Another option

An outside option for people in the .NET space is NOP commerce. NOP is an opensource eCommerce CMS. It is a great flexible option and is easily extensible.

Being build using the popular Asp.net MVC, finding a developer to work on your site won’t be hard either.

You need to build a big website

Commonly, large companies require large websites (you can have that one for free).

These websites often require integration with Windows based corporate systems. This is where DNN steps in. DNN or DotNetNuke is a highly popular .NET based CMS that makes it stupidly easy to create large, easy to maintain websites or intranet sites.

The US military uses DNN, so you have to believe that it is highly secure. With a large ecosystem of skins and modules and a friendly developer community, DNN can cater for just about your every need.

What isn’t catered for can be easily developed by any skilled ASP.NET developer (like me) using WebForms, MVC or SPA architectures.

I need a one page website

Do you even need a CMS? Even the most lightweight CMS can be overkill for simple one page websites. If you have the skills or desire, try the vanilla approach and build your website in pure HTML, CSS and JavaScript.

That is a lot of work!

Not always, there are loads of websites that provide paid or free templates. There a thousands of great looking vanilla websites that have been built using BootstrapJS. All the hard work is done for you, you just need to add the content.

Conclusion

There is no clear CMS to rule them all but not all CMSs are best for every use-case. I encourage you to look at your options before taking the jump into your next CMS based project. It is not always as easy as just going with what’s popular and you could save yourself a lot of time and effort by choosing what is best for you.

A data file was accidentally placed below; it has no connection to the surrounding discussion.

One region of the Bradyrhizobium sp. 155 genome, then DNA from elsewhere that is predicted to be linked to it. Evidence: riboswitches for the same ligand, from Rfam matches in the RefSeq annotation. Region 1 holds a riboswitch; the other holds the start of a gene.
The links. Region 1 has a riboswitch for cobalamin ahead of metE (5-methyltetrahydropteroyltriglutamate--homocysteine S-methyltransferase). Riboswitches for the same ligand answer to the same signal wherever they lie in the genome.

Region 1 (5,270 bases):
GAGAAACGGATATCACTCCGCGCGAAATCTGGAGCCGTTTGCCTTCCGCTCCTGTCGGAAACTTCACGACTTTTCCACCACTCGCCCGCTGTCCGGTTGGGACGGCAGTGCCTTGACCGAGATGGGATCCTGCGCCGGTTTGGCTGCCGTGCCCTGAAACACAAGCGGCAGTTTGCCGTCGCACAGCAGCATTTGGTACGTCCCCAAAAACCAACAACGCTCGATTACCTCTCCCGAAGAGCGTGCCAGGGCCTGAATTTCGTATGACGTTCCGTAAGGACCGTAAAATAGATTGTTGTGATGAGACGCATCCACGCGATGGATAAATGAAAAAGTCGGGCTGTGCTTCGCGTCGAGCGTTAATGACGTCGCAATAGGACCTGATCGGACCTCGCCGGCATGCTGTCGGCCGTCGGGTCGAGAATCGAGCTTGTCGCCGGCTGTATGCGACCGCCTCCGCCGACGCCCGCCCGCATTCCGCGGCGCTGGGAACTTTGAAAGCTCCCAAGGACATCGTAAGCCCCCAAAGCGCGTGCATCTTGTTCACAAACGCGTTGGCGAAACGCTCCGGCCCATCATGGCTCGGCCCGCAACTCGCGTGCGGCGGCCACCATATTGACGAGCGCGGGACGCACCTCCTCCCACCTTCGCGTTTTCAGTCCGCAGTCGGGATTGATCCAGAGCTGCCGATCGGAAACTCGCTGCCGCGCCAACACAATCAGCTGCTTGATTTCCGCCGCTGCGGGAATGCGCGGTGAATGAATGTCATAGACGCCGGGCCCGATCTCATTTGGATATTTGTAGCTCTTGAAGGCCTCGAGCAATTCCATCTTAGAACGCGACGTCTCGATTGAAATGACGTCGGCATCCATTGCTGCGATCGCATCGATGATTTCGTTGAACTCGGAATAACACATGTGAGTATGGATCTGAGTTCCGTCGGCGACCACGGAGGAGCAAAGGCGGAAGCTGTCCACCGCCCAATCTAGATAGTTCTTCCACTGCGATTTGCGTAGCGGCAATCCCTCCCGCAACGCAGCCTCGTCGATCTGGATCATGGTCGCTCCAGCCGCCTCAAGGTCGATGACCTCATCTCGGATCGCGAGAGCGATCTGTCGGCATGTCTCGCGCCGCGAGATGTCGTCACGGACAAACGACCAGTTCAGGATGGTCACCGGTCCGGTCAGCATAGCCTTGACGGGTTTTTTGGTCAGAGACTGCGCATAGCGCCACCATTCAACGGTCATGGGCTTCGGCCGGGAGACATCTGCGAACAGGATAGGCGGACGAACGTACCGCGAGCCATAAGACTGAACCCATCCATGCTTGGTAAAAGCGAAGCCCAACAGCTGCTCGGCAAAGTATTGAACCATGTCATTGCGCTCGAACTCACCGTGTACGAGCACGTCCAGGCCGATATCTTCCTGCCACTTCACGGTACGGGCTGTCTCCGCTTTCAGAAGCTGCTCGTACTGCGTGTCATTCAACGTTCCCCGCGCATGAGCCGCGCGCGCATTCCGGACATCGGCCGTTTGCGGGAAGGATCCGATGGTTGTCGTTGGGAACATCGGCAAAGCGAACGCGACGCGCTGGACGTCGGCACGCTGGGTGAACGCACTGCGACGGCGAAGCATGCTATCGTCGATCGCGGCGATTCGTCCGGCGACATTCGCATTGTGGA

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11 Comments Add yours

  1. Mr. Gaia says:

    Just out of curiousity,how is DNN performing these days …?
    Last time I used it (10 years ago) it was sluggish, and didn’t scale …
    It had a kind of nice plugin thingie going for it, allowing us to create .Net plugins easily, and simply copy a zip file to some folder, but the performance was KILLIING me back then …

    How are things there today …?

    PS!
    I am working on my own CMS, called System42, which is a use-case for Phosphorus Five. You can check it out here. It has some really (kind of weird, but freakin’ AWESOME features) – Like the ability to create “lambda pages”, which are server-side “servlets” you might argue, written in Hyperlambda (my own invented server-side programming language, written on top of C#)

    It is extremely small and lightweight, but gives you an extreme flexibility when you dive into it. The default CSS files distributed with it, is Bootstrap btw (saw you mentioned it in your vanilla solutions)

    System42 would allow you, literally, to create what appears to be a “vanilla solution”, with whatever amount of server-side “servlets” you wish to embed into your site btw …

    Here is a blog I wrote about it … 🙂

    https://gaiasoul.com/2016/10/03/creating-a-new-page-in-system42s-cms/

    PPS!
    I too use WP for blogging, and wouldn’t even dreamm of ever using something else …
    Freakin’ LUUUUV wp.com 😀

    Like

    1. Luke Warren says:

      DNN’s performance is typical of any large Web Forms application. It is not blazingly fast but is not too bad. The in-context editing is it’s big plus and you are right, the developer experience is pretty good.

      Lately I have been using Umbraco a lot more. It’s performance is great and I enjoy the flexibility I have with my markup.